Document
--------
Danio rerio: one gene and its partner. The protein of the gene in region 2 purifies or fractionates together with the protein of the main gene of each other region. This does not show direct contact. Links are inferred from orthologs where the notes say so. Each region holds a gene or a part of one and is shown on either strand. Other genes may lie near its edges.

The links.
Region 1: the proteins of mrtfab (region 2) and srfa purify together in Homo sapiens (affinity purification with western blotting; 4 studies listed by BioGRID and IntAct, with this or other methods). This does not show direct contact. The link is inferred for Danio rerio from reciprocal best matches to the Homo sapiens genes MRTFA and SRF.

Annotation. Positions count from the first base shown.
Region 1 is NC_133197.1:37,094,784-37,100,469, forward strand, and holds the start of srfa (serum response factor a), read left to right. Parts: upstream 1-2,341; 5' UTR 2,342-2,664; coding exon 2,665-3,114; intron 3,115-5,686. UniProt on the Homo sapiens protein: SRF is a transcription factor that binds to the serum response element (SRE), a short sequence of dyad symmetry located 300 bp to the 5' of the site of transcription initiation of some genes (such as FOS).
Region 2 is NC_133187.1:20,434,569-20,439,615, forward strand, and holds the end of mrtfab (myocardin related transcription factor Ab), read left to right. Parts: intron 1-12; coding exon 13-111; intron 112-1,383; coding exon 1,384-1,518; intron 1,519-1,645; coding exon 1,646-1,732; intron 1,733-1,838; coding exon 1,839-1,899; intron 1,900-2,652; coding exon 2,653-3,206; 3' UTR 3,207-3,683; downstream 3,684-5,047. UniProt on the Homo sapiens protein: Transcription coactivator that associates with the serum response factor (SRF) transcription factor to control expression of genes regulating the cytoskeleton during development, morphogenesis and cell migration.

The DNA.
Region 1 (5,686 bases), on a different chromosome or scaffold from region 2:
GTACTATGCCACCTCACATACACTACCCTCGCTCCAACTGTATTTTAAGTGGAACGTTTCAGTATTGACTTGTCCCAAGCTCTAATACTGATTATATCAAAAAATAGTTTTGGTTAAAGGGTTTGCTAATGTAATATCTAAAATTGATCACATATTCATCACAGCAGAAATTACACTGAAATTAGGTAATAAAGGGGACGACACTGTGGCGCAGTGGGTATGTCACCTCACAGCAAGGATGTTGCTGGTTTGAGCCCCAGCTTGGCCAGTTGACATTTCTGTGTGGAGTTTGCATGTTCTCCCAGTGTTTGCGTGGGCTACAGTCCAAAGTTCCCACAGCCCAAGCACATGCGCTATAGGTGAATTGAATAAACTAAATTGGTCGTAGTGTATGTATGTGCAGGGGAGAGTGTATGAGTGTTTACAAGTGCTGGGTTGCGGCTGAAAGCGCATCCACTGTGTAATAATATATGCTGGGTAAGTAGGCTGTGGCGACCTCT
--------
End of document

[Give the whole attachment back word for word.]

Danio rerio: one gene and its partner. The protein of the gene in region 2 purifies or fractionates together with the protein of the main gene of each other region. This does not show direct contact. Links are inferred from orthologs where the notes say so. Each region holds a gene or a part of one and is shown on either strand. Other genes may lie near its edges.

The links.
Region 1: the proteins of mrtfab (region 2) and srfa purify together in Homo sapiens (affinity purification with western blotting; 4 studies listed by BioGRID and IntAct, with this or other methods). This does not show direct contact. The link is inferred for Danio rerio from reciprocal best matches to the Homo sapiens genes MRTFA and SRF.

Annotation. Positions count from the first base shown.
Region 1 is NC_133197.1:37,094,784-37,100,469, forward strand, and holds the start of srfa (serum response factor a), read left to right. Parts: upstream 1-2,341; 5' UTR 2,342-2,664; coding exon 2,665-3,114; intron 3,115-5,686. UniProt on the Homo sapiens protein: SRF is a transcription factor that binds to the serum response element (SRE), a short sequence of dyad symmetry located 300 bp to the 5' of the site of transcription initiation of some genes (such as FOS).
Region 2 is NC_133187.1:20,434,569-20,439,615, forward strand, and holds the end of mrtfab (myocardin related transcription factor Ab), read left to right. Parts: intron 1-12; coding exon 13-111; intron 112-1,383; coding exon 1,384-1,518; intron 1,519-1,645; coding exon 1,646-1,732; intron 1,733-1,838; coding exon 1,839-1,899; intron 1,900-2,652; coding exon 2,653-3,206; 3' UTR 3,207-3,683; downstream 3,684-5,047. UniProt on the Homo sapiens protein: Transcription coactivator that associates with the serum response factor (SRF) transcription factor to control expression of genes regulating the cytoskeleton during development, morphogenesis and cell migration.

The DNA.
Region 1 (5,686 bases), on a different chromosome or scaffold from region 2:
GTACTATGCCACCTCACATACACTACCCTCGCTCCAACTGTATTTTAAGTGGAACGTTTCAGTATTGACTTGTCCCAAGCTCTAATACTGATTATATCAAAAAATAGTTTTGGTTAAAGGGTTTGCTAATGTAATATCTAAAATTGATCACATATTCATCACAGCAGAAATTACACTGAAATTAGGTAATAAAGGGGACGACACTGTGGCGCAGTGGGTATGTCACCTCACAGCAAGGATGTTGCTGGTTTGAGCCCCAGCTTGGCCAGTTGACATTTCTGTGTGGAGTTTGCATGTTCTCCCAGTGTTTGCGTGGGCTACAGTCCAAAGTTCCCACAGCCCAAGCACATGCGCTATAGGTGAATTGAATAAACTAAATTGGTCGTAGTGTATGTATGTGCAGGGGAGAGTGTATGAGTGTTTACAAGTGCTGGGTTGCGGCTGAAAGCGCATCCACTGTGTAATAATATATGCTGGGTAAGTAGGCTGTGGCGACCTCT